News Labels on Vegan Products

Lou

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We have several posts on this subject. but they are all over the place.
so I thought maybe a thread devoted to this might be good idea.

We have had discussions and posted news articles about trials and laws that attempt to co-opt words. Like how in some places you can't call plant milk "milk". Or plant-based meat "meat". or vegan butter "butter". etc. Sometimes the plant-based company wins. sometimes the plant-based company loses. And sometimes the plant-based company just default and we get to see things like "mylk", and "soy based beverage" on the grocery shelves.

I thought since this happens a lot we could keep track of it better if it was all in one place.

So to start off.
here is the latest news.


and a more general news story.

 
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"The law requires manufacturers to change their packaging so words like “vegan” and “meat substitute” are more prominent to supposedly end customer confusion, so they wouldn’t accidentally buy a meat-free product."

Great! As soon as flesh based products have to predominently label themselves flesh! And dairy and egg also feature prominent labeling. No more 'natural flavors' either.

Someones looking out to protect those carnivores from being tricked :rofl:
 
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I'm all for correct labelling of all food products but especially the plant based ones. Whilst, all food products in the UK (The Vegan Society label or the V label )have clear labelling I have great difficulties over here when buying plant based products. However, more and more brands have the V labels which makes it easier for the consumer to know exactly what they are purchasing.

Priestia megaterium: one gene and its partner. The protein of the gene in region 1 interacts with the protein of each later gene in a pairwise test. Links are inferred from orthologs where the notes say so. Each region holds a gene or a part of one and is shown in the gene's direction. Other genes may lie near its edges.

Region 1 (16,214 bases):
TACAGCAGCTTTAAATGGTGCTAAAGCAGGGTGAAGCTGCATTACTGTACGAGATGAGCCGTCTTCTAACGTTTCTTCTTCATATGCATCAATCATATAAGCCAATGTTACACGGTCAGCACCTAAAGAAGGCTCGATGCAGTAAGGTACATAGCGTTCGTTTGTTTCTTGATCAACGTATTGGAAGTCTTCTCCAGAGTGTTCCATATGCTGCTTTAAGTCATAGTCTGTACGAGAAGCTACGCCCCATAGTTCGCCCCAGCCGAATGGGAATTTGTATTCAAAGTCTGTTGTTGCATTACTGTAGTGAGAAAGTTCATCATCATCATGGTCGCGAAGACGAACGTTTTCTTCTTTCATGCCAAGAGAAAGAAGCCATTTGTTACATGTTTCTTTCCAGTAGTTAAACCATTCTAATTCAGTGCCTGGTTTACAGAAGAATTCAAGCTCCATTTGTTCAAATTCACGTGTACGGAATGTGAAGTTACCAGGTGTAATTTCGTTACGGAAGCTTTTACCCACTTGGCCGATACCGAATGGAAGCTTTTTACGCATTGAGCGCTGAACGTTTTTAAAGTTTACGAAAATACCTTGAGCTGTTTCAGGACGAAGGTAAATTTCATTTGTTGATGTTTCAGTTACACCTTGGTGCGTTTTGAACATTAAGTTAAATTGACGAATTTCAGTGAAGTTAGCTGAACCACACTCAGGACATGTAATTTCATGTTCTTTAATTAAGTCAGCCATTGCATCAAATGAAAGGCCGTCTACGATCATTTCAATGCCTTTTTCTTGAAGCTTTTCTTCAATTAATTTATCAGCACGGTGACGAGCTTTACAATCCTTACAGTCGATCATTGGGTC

''Whilst there are numerous rules which govern product labelling for allergies, there’s no legal definition of ‘vegetarian’ or ‘vegan’ either at UK or EU level when it comes to food. The European Vegetarian Union, which has been lobbying for a definition since 2008, uses the following definition when describing vegan food:''

Vegan labelling: what’s the law? | BPE Solicitors


Vegan Official Labels – Indexing of official vegan certification around the world




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Looks like the EU is having some problems with labels, too

And it goes beyond just wording

I like this quote

When it comes to Amendment 171, arguments for and against tend to look at the consequences. Most commonly, it is argued that since dairy farming can be seen as both bad for the environment and animal welfare, presenting vegan products as alternatives will help offset these effects. The welfare issues around dairy farming are even arguably worse than with meat, for instance.​

 
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This label certification is helpful for finding foods without animal products with no ethical judgement attached:

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